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Electrifying Petrified Wood Discovery on the Island of Lesbos, Greece

Petrified Wood Trunk on the Island of Lesbos

The Greek island of Lesbos is notable for it’s Petrifed Wood forest, a protected national monument. The forest is located on the western portion of the island and was formed from the Late Oligocene to Lower–Middle Miocene and consists of  silicified remnants of a sub-tropical forest that going back 20–15 million years ago.

Recent discoveries in the rich Petrified Forest have been electrifying. First was the rare discovery of a spectacular 19.5 meter long log , with accompanying roots, branches, and trees, the only found to date in over 25 years of excavations. Weeks later, the excavators uncovered over 150 more petrified wood logs and petrified wood stumps including conifers, fruit producing trees, sequoia trees, pine, palm, cinnamon and oak trees. The finds were all discovered in the same pit.

The excavation team has been working since 2013 excavating along a 20km stretch of highway and have made 15 major finds, but these all pale to this most recent discovery, which was actually the result of a lucky accident. One the excavators notices a leaf in a stretch of the highway about to get asphalted, and halted the road work.

The park has been designated a UNESCO Global GeoPark. There is an excellent museum well worth visiting. If you visit the park, remember that the removal and transfer of fossilized material is prohibited by law. The forest includes six parks. The fossilized trees include mainly huge sequoias and primitive pine trees in an ecosystem closest to the coniferous forests of North America.

While we haven’t been to Lesbos we do have some of our own spectacular Petrified Wood finds available for sale in our catalog.

Top image is of Petrified Forest on the Island of Lesbos, Greece, by C messier – Own work, CC BY-SA 3.0, https://commons.wikimedia.org/w/index.php?curid=8926168

Petrified Wood near Sigri, Island of Lesbos, Greece. Photo By Rutger2 at nl.wikipedia, CC BY 2.0, https://commons.wikimedia.org/w/index.php?curid=3222318

Petrified Wood, Island of Lesbos, Greece. Photo by Signy – Own work, CC BY-SA 3.0, https://commons.wikimedia.org/w/index.php?curid=11642494

Unstable temperature and relative humidity, different rates of expansion and contraction, salt movement, living plant roots and other factors cause cracking in fossil wood. In order to prevent dirt and contemporary vegetation from accumulating into the cracks, and prevent breakages, solutions of especially prepared consolidants are injected in surface cracks. [Kyriazi, E. and Zouros, N. (2008) ‘Conserving the Lesvos Petrified Forest’, Studies in Conservation 53 (Supplement-1 – Conservation and Access: Contributions to the 2008 IIC Congress), London, p. 141-145] The beautiful rose colours of the silicified fossil wood in this picture are due to the presence of manganese ions. Photo by E.Kyriazi – Own work, CC BY-SA 4.0, https://commons.wikimedia.org/w/index.php?curid=44800562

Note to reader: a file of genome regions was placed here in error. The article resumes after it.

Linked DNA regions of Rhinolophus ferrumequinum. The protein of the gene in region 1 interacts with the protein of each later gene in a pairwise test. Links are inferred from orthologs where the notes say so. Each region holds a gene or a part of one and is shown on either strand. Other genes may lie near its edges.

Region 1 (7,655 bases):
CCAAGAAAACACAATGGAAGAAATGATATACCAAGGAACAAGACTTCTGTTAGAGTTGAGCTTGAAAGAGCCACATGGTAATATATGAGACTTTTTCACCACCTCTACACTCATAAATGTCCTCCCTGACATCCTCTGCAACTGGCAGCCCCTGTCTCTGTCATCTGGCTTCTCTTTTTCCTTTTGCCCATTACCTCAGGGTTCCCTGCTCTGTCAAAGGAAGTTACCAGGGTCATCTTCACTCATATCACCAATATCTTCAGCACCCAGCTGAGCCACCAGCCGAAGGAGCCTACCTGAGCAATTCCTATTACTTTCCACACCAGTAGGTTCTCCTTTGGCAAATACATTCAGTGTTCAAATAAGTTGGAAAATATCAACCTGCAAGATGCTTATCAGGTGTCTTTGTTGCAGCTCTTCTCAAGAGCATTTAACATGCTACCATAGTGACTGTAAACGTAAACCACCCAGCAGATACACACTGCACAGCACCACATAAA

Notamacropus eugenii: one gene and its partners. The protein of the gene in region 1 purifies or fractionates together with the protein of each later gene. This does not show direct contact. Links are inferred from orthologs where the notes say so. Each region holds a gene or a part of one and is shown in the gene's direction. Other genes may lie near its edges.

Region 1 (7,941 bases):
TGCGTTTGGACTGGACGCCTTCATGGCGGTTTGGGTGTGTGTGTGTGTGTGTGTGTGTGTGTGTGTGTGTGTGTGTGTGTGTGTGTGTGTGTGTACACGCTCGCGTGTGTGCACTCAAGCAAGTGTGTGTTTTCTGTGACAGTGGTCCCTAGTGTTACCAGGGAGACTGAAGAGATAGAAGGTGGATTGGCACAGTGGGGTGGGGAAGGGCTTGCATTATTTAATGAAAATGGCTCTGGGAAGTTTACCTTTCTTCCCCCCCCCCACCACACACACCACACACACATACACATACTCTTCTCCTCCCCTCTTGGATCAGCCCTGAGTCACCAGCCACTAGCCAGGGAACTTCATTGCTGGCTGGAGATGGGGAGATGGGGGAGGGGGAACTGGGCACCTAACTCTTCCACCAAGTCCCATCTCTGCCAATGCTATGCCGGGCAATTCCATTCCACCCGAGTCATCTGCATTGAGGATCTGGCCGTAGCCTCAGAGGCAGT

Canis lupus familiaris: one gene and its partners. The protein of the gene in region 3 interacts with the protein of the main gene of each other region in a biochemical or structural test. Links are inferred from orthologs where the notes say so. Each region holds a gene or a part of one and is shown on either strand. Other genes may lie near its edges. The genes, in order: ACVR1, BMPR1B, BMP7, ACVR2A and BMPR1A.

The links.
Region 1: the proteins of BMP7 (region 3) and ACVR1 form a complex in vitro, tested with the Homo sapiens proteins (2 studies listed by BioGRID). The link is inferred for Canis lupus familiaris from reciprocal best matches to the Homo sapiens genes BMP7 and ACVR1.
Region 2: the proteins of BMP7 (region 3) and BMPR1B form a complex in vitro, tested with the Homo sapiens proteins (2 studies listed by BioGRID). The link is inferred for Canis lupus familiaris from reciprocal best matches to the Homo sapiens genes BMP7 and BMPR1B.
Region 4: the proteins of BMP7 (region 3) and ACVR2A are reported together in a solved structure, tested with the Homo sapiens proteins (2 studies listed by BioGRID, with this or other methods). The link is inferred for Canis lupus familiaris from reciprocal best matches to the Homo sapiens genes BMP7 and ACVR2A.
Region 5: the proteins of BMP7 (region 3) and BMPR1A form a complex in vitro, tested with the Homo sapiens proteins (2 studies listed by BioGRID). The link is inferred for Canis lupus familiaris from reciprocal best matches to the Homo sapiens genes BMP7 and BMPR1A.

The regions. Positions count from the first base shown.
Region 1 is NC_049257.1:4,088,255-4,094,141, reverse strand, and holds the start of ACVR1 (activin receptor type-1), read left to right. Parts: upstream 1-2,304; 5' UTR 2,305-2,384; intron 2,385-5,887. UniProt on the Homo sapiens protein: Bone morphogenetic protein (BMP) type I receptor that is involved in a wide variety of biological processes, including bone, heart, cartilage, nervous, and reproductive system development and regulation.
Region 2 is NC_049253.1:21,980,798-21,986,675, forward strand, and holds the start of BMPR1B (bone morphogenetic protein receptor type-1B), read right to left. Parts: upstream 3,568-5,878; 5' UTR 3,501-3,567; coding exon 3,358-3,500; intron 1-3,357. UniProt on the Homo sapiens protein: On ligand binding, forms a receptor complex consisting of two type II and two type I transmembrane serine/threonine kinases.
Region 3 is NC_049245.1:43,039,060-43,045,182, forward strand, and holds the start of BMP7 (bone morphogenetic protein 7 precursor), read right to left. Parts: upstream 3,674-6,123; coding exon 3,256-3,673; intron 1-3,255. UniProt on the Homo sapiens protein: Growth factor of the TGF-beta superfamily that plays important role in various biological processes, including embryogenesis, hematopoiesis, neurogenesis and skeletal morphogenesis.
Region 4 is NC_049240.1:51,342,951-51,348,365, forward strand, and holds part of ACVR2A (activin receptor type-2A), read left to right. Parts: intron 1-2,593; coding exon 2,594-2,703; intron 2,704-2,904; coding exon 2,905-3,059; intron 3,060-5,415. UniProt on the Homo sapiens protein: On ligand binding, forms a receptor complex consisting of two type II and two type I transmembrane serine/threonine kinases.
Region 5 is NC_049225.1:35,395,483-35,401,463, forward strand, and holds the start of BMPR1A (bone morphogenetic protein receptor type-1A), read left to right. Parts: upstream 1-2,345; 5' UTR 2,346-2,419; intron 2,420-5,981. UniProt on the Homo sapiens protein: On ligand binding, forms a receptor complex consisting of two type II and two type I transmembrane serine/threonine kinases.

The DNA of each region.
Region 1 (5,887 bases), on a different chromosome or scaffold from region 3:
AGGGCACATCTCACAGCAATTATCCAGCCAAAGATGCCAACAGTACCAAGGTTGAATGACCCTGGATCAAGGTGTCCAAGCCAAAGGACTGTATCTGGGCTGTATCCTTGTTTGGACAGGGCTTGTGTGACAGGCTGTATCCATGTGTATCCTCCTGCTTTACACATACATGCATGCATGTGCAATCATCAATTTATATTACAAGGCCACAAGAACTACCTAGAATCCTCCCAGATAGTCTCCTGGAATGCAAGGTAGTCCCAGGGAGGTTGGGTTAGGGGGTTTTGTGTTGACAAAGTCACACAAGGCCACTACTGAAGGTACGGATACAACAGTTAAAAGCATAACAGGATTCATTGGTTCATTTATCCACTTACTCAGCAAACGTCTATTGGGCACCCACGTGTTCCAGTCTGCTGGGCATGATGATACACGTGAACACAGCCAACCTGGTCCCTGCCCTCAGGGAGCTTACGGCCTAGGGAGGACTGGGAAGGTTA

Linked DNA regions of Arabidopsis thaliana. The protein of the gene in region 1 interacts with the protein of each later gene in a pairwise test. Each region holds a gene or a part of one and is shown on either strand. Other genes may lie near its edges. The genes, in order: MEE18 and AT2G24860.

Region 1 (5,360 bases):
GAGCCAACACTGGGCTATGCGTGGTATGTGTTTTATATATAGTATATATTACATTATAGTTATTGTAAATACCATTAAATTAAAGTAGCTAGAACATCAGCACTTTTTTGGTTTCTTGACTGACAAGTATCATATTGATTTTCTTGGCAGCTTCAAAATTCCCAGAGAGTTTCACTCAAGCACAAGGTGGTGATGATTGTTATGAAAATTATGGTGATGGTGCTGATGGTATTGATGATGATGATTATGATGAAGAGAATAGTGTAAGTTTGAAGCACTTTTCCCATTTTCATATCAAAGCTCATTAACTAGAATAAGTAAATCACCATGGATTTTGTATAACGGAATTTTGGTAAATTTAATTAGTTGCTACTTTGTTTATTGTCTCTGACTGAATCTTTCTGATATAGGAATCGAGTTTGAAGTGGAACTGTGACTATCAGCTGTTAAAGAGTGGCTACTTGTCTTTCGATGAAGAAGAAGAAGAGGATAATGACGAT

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Short Crystal: Quartz and the Fossilized Bird

Photograph of the holotype of Zhouornis hani, a type of Enantiornithes

A recent study in Frontiers in Earth Science reveals that researchers discovered quartz crystals in the stomach of a bird that lived alongside the dinosaurs. The bird, a member of the Enantiornithes clade of fossil birds, appeared to be a sensational discovery, as previously there had never been a find which preserved any traces of food in the fossils stomach which would clue researchers in to the diet of the animal. Many modern birds have what’s called a gizzard, a thick and muscular portion of the stomach used to help digest food. Often birds swallow small stones know as gizzard stones, which make their way to the gizzard itself where it helps to crush tough or difficult to digest food. These stones are know as gastroliths and have been found in some dino and bird fossils providing hints as to the diet of those animals. The presense of stones in the stomach, though isn’t defiinitive as to the purpose of the stones. There are some modern birtds of prey that swallow rocks to help move material through their digestive tract, cleaning it out, and it’s hard to differentiate between a gastrolith and a gastrolith that is a gizzard stone without knowing anything about the diet and habits of the animal using the stone. In the end, the reesearchers determined that the quart material found where the birds stomach would have been probably was a gastrolight at all. After exposing the supposed gastroliths to X-rays and a scanning electron microscope it was determined that the rocks were actually chalcedony crystals, quartz that grew in sedimentary rocks. There is evidence of chalcedony crystals forming with a clamshell, or replacing minerals in fossil bones. Furthermore, the crystals in this case were all connected in a thin sheet rather than separate rocks. The rocks were also much larger than would be expected of rocks swallowed by a bird that size. In the end there just wasn’t enough evidence, and some negative evidence against the idea that the rocks were in the birds stomach. Just goes to show, never count your gastroliths before they’s been swallowed.

We don’t have any examples of Enantiornithes, but you can check our our collection of fossils for sale here.

Top image is a photograph of the holotype of Zhouornis hani, a type of Enantiornithes,
By Yuguang Zhang, Jingmai O’Connor, Liu Di, Meng Qingjin, Trond Sigurdsen, Luis M. Chiappe​ – https://peerj.com/articles/407/, CC BY 4.0, https://commons.wikimedia.org/w/index.php?curid=33060650